The photo that I captured during your 2014 Phoenix show of you jumping in mid-air has been viewed more than a million times and will probably follow me for the rest of my life. What was your reaction the first time you saw it?
Honestly, I've seen other photos like that. And that's certainly one of the definitive ones. I go, "holy cow." I didn't invent the wheel; I took inspiration from a lot of people that I saw. I remember as a kid in the late '60s seeing The Who, and to me Pete Townsend was like Michael Jordan with a guitar. He just seemed to hover in the air. I just thought how great it would be to be able to play and have it transfer and translate into the physicality of it. Whether it was seeing people like Jimmy Page or people who made more of playing the guitar than just playing it. To see iconic photo of me up in the air — first, I'm damn high, and secondly, people don't realize those boots are about 30 pounds.
They're is a hilarious 20-minute video on YouTube of your best stage banter of the years. Have you had a chance to see it?
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What are your thoughts on the clip?
It's great. I'm as much about entertaining myself as I am entertaining the audience. I have a ball onstage, whether it's finding out what I can do physically or verbally. I'm smiling as I'm talking to you because it's awesome.
The best part about the video is that even when you are speaking to the crowd you're still singing to them as you talk.
The great singer/performer I ever saw was Steve Marriott [of Small Faces and Humble Pie], and whether singers know it or not, and many do, he is an influence and has impacted so many singers. [He was] just a phenomenal voice when he was in Humble Pie, who I saw when I was a kid. He didn't talk to the audience. He spoke to them basically in singing and melody, and it was really preaching. I just thought he was the coolest, so what I developed and what I've always tried to do on stage was preach.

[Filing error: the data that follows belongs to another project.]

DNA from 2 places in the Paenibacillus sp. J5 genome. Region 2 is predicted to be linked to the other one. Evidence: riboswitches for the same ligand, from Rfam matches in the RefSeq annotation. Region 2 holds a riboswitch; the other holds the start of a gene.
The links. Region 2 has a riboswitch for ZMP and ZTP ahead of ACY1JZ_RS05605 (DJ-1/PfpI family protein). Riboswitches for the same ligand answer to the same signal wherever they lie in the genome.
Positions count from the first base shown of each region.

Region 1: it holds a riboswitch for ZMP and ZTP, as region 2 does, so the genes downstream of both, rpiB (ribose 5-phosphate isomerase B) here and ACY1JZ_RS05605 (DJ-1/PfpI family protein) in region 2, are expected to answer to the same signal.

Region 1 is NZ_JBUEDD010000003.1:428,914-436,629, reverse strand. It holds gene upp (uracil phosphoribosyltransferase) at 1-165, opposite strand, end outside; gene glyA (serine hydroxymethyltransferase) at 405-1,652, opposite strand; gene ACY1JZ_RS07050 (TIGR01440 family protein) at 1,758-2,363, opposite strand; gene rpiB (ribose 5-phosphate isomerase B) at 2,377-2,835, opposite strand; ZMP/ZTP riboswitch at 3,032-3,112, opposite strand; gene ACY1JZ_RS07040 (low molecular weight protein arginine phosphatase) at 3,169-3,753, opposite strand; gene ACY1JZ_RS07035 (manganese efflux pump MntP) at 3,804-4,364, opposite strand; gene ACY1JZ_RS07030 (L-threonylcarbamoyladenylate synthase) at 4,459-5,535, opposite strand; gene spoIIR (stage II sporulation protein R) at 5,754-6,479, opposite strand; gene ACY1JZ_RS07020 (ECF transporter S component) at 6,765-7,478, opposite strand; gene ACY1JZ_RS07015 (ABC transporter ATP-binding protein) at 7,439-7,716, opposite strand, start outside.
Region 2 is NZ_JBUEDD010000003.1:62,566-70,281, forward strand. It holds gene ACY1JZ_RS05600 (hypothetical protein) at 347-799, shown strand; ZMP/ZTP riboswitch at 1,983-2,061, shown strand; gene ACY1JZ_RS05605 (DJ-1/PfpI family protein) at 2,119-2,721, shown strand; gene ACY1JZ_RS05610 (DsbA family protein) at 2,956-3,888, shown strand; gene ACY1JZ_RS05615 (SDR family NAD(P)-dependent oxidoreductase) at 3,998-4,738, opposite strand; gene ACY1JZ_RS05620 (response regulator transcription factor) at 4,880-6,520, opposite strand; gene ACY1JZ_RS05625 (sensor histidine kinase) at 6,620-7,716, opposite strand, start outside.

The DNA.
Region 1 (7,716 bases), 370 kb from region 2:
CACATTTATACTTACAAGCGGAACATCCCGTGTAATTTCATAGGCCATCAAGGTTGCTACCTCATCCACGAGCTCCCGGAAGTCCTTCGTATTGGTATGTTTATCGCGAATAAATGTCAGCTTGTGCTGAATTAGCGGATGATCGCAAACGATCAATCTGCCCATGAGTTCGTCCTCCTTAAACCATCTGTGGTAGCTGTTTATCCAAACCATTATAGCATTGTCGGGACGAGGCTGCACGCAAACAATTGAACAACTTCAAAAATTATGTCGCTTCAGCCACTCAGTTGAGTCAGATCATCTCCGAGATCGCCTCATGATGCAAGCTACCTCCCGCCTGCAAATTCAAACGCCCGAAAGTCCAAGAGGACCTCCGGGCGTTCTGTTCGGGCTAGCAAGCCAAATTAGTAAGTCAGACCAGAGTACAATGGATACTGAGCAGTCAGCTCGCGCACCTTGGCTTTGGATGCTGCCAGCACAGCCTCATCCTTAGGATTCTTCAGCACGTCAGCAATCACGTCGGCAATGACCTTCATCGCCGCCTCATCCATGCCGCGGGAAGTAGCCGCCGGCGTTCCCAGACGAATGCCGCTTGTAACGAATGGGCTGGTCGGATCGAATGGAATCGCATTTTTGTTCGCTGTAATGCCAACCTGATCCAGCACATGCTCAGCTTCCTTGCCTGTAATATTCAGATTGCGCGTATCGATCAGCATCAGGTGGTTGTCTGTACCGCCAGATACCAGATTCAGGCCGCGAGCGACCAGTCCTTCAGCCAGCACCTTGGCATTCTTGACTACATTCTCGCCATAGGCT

You recently reconnected and made a guest appearance on Ace Frehley's solo record Origins, Vol. 1. Did you have any hesitation being a part of the record since that will surely stir the pot with people asking if the original lineup will ever get back together?
Not at all, because I can't second-guess things. Ace asked me; he called me, and to miss out on an opportunity that could turn out to be a real plus would have been crazy. If it turned out to be a nightmare, at least I know I gave it a shot. Ace and I go so far back that honestly I believe that our differences are overshadowed and eclipsed by what we created together, so to be able to reconnect with him was really fun. I think we both had a ball, and then to be able to shoot a video with him was terrific. I had a great time, and to now have Ace back in the circle in terms of being in contact with him and texting with him, I'm better for it. For me, what's such a plus is that it doesn't have to go beyond that and that it really is about reconnecting and seeing somebody in great shape, sober, and focused, and sharing some time together. So I couldn't overthink it.